New journal backfiles for Philosophy

Cambridge University Library is delighted to announce the new acquisition of journal backfiles in the subject area of Philosophy.  The titles are currently published by Wiley-Blackwell but were formerly published by Blackwell Publishing, university presses and philosophical foundations.

All the titles are listed in the ejournals@cambridge A-Z and will be retrievable in Library Search by mid-November 2014.

“Thus being the 16.05 from Cambridge to Liverpool Street is a purely syntactic property – it is  determined by the rule that says that any wft [well-formed train] that leaves Cambridge at (approximately) 16.05 and arrives at Liverpool Street at 17.09 is, by “theoretical definition”, the 16.05 from Cambridge to Liverpool Street.  Naturally, to infer rules from the somewhat rought and ready actual behaviour of the system will require much careful study and idealisation – but who ever thought train science would be easy? … What makes [this analogy] absurd is the idea that there is anything syntactic about this causal system at all.  To hold that it is syntactic involves a trivialisation of the idea of syntax, rendering it useless for distinguising between the causal structure of the mind and that of Network South-East … Why should we suppose that the mind has syntactic structure?” Tim Crane, ‘The Language of Thought: no Syntax without Semantics‘, Mind & Language, 5 (1990), 187-212.  DOI: 10.1111/j.1468-0017.1990.tb00159.x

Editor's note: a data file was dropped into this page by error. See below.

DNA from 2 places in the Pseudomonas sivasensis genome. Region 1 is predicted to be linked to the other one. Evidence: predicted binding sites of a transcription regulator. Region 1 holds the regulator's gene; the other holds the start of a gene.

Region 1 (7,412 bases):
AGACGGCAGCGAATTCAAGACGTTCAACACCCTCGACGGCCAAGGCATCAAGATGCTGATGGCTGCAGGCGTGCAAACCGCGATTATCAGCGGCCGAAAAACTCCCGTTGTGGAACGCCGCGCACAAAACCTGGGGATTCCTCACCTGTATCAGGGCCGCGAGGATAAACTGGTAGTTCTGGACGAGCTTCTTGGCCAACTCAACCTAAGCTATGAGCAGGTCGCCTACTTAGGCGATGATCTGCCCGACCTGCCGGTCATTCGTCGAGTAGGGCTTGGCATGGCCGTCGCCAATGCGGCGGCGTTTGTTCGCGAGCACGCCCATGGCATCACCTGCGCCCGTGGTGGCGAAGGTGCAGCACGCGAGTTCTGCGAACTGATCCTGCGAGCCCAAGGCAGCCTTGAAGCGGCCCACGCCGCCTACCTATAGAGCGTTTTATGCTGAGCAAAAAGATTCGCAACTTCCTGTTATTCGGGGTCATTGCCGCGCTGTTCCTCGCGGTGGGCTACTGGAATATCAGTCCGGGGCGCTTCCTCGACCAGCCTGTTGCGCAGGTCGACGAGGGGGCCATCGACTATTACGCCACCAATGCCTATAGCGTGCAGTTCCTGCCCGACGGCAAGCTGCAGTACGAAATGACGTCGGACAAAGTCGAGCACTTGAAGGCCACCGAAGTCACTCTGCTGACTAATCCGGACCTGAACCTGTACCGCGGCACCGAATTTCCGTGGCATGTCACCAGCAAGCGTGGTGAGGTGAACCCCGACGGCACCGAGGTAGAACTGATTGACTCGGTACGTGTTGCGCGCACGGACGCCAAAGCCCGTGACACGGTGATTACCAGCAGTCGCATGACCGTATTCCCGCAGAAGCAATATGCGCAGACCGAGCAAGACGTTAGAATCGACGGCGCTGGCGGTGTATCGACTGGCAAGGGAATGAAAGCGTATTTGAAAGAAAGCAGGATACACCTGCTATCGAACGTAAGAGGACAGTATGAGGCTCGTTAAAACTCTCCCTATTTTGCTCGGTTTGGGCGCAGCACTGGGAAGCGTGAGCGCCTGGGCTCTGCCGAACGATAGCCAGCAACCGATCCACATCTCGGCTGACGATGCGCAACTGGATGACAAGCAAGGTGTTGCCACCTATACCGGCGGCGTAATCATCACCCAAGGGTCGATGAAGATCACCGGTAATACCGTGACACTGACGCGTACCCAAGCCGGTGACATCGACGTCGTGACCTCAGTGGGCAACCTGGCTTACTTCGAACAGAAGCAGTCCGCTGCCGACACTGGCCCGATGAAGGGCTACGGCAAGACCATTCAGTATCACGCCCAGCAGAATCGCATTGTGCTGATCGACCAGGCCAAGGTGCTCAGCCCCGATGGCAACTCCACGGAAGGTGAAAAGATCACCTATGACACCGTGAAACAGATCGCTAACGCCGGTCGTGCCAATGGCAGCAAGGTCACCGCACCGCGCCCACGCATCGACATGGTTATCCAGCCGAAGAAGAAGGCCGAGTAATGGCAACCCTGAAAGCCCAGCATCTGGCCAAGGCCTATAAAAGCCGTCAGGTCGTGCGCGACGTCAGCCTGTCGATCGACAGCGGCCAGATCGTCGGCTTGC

For your information now, the titles are listed below:



European Journal of Philosophy

Hastings Center Report


International review of mission

Journal of Applied Philosophy

Journal of Chinese Philosophy

Journal of political philosophy

Journal of Social Philosophy


Midwest Studies In Philosophy

Mind & language

National teaching & learning forum

Philosophical Books

Philosophical Investigations


Southern Journal of Philosophy


Join the conversation: Listen to : Philosophy as Dialogue.

Philosophy has always thrived on discussion. Socratic dialogue remains at its heart. Dr Nigel Warburton explores some of the great philosophical dialogues as well as the broader significance of critical debate in philosophy. Recorded at the Cambridge Alumni weekend Saturday 27th September 2014.

While for others it became a Norwegian exile.

Wittgenstein’s hut above the Eidsvatn in Skjolden, Norway

Follow Nigel Warburton on Twitter

Follow Tim Crane on Twitter


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